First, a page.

John Bennett is the Executive Director of the Savannah Bicycle Campaign.
I call it the Lucy van Pelt effect. When I set up a tent and table at a public event, I'm reminded of the Peanuts character and her "Psychiatric Help" booth. Unfurling the Savannah Bicycle Campaign banner (vinyl, 6-foot) announces, "The Doctor Is In." Folks who have no particular interest in bicycling themselves often approach the table to tell me about their problems with cyclists. If I only had 5 cents, Lucy's standard rate, for each time I listened politely to an account of bicyclist misbehavior!
Some of these stories are rooted in authentic concern about the safety of cyclists. Others voice their complaints as pedestrians, for whom reckless cyclists are a worry. Others, however, are clearly speaking from their experiences as drivers and their statements reveal a resentment of cyclists and an unwillingness to share the road with those they regard as disrespectful of the rules. This mindset somehow excuses the transgressions of other motorists, however. I doubt these drivers would walk up to an AAA table at an event and complain about the way other people drive.
There are plenty of theories to explain why cyclists draw such disproportionate ire. Is it fundamental attribution error, the tendency to stereotype an entire group based on the actions of individual members? The status of cyclists as an "outsider" group? Lack of familiarity with traffic regulations and the rights of cyclists? Whatever the reason, some people are clearly convinced that cyclists are dangerous, based on the things they've seen them do through the windshields of their cars. The reality, of course, is that motorists have little to fear from reckless or inattentive cyclists. Despite the complaints I receive when I'm in Lucy mode, I've yet to hear someone say they have given up driving after a negative encounter with a bicyclist.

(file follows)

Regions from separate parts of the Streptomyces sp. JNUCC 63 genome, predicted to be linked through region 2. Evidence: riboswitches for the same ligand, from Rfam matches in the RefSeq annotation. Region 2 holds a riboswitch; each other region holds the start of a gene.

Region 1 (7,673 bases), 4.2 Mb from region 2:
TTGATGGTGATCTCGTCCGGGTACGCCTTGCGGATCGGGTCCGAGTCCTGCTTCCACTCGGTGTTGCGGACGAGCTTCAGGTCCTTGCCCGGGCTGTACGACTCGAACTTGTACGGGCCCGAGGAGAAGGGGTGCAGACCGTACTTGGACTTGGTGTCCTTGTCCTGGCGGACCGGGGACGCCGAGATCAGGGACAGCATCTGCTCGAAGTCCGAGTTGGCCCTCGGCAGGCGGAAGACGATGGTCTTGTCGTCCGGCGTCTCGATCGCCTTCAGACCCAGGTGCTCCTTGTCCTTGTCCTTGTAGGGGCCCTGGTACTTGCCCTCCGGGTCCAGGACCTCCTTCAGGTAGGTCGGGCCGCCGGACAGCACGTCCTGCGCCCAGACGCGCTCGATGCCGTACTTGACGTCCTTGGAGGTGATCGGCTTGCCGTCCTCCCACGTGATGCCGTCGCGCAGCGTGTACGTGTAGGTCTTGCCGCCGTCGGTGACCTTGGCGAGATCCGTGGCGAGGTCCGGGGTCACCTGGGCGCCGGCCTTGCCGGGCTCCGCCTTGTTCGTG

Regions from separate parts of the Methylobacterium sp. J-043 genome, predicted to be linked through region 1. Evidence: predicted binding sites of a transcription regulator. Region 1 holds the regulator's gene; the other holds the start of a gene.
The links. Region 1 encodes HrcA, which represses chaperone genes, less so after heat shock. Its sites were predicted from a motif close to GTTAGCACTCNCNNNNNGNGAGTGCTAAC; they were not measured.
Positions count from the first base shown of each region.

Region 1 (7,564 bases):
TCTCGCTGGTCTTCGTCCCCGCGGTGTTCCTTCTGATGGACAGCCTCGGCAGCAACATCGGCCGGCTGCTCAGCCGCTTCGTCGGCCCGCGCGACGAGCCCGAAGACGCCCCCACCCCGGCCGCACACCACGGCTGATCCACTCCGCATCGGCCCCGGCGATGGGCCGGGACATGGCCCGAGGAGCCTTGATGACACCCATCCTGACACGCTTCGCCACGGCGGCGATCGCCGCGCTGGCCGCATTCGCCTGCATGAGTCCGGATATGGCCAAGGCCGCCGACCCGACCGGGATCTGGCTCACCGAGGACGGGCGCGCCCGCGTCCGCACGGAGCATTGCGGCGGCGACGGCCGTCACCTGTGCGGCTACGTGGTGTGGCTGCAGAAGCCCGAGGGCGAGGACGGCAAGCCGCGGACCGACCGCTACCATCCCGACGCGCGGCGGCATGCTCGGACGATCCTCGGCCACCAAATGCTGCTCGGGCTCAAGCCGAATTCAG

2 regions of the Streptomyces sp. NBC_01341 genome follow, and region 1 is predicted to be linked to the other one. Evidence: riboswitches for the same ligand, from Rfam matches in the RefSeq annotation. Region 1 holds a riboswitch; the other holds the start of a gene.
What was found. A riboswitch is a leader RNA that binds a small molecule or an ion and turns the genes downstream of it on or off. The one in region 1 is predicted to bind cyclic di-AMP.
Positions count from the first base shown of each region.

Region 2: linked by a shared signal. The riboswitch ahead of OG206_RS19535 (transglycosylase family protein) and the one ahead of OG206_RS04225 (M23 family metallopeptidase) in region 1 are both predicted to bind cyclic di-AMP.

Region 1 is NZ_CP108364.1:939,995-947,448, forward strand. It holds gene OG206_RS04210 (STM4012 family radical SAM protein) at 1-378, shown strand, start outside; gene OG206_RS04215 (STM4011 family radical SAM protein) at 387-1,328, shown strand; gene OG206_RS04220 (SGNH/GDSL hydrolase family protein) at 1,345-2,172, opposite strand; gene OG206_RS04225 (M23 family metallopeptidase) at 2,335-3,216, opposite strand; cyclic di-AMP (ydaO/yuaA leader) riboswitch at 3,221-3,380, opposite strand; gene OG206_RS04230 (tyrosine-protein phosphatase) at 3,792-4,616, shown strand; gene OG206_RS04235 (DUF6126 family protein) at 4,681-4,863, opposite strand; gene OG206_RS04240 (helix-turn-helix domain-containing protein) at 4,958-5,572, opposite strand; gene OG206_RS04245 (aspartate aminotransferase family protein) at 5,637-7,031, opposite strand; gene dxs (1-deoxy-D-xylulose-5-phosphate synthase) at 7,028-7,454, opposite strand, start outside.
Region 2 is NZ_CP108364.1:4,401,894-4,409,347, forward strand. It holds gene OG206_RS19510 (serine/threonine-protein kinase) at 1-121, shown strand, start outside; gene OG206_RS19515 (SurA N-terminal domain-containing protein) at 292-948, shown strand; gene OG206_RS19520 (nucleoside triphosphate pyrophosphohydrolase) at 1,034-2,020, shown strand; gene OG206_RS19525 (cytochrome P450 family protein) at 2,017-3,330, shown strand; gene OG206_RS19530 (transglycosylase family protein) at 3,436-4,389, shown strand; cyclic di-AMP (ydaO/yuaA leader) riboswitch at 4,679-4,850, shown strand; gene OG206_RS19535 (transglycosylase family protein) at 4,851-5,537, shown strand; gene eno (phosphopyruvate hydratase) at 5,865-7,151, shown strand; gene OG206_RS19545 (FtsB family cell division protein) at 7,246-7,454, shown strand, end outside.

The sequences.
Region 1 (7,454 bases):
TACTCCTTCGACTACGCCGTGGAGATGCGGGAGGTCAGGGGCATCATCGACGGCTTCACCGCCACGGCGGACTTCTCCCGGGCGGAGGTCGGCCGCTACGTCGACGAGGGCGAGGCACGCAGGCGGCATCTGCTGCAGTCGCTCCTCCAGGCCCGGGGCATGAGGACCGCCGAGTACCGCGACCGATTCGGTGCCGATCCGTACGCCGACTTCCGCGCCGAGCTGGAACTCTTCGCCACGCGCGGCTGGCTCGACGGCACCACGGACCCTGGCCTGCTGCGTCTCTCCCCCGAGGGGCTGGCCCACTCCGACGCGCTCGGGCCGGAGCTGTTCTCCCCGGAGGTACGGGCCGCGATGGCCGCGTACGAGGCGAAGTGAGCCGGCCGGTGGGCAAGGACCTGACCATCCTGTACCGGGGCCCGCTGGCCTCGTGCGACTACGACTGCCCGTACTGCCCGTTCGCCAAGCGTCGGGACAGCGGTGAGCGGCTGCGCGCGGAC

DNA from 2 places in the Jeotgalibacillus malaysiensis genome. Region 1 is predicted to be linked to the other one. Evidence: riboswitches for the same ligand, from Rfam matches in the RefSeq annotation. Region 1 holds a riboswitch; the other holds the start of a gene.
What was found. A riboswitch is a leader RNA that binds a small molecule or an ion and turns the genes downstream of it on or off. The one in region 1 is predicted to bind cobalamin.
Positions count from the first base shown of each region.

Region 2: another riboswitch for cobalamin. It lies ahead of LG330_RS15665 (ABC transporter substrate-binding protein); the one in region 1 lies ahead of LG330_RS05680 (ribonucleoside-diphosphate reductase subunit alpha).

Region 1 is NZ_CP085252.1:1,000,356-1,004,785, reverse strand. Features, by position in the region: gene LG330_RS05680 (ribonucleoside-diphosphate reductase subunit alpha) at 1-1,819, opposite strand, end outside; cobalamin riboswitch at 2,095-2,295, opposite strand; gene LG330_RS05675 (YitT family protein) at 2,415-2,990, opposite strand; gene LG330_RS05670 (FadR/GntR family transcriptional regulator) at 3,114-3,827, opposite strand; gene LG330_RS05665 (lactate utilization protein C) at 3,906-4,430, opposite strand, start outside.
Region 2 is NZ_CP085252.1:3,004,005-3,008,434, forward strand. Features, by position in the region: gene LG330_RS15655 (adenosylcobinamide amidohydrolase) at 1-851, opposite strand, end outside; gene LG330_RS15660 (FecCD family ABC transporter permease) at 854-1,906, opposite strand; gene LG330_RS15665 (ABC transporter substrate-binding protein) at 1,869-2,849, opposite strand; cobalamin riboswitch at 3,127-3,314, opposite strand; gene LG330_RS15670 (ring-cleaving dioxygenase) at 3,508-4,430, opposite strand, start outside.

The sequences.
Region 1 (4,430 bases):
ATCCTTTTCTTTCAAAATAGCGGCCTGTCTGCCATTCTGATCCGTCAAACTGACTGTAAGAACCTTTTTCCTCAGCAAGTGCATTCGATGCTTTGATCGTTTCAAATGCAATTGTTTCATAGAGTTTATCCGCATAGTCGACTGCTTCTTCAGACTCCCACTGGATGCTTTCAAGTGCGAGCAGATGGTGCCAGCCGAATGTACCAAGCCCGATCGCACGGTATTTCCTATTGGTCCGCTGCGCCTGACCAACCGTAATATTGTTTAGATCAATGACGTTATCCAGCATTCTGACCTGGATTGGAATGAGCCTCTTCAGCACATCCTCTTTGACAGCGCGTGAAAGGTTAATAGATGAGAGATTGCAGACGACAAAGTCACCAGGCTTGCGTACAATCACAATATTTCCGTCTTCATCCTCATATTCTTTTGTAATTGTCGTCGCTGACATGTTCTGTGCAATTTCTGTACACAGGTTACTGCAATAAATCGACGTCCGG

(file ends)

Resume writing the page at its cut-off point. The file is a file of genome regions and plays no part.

On the other hand, when I'm staffing the Savannah Bicycle Campaign booth at an event, I frequently hear pained confessions from people who have given up something they enjoyed— even loved — because they feared being hit by an aggressive or distracted driver. Sometimes it's a near miss or the injury of a friend or family member that causes them to stop cycling. These stories are relayed with a tinge of sadness and often anger. It's understandable. Their right to operate their vehicles (bicycles are classified as just that under state law) has effectively been taken away from them.
The most disconcerting of these stories come from people who depended on their bicycles for transportation. And from those who recognized the positive effects bicycling had on their lives and on the community at large. Compare this worldview with those of some drivers, who regard cyclists as nuisances at best and a menace at worst, and you come to appreciate a significant difference of opinion. Is there any possibility for accord between the two sides?
Two recent events give me hope.
On March 23 a bipartisan group of lawmakers (that means Democrats and Republicans, believe it or not) sent a letter to U.S. Transportation Secretary Ray LaHood calling on him to "set separate performance measures for non-motorized and motorized transportation." This would result in "an incentive for states to reduce bicyclist and pedestrian fatalities." Caron Whittaker, vice president of government relations for the League of American Bicyclists, is encouraged by the letter. "This is exactly the time to establish meaningful national goals and performance measures to tackle bicyclist and pedestrian safety as part of an overall, comprehensive and multi-modal traffic safety program," she wrote on the organization's blog.
Closer to home, a bipartisan group of lawmakers welcomed hundreds of cyclists to the Georgia capitol on March 26. More than 20 elected officials biked along with the cyclists in the 8th annual Georgia Rides to the Capitol event. Once there, they were addressed by Lt. Gov. Casey Cagle and other officials, who noted "the vital importance of improved bicycle safety and accessibility in Georgia," according to Brent Buice, executive director of the advocacy group Georgia Bikes!
Increased attention to the safety of bicyclists on the national, state and local levels can help coax reluctant cyclists back onto their bikes, begin healing rifts between cyclists and drivers, and provide more transportation choices for Americans. That seems like a goal we should all be able to share.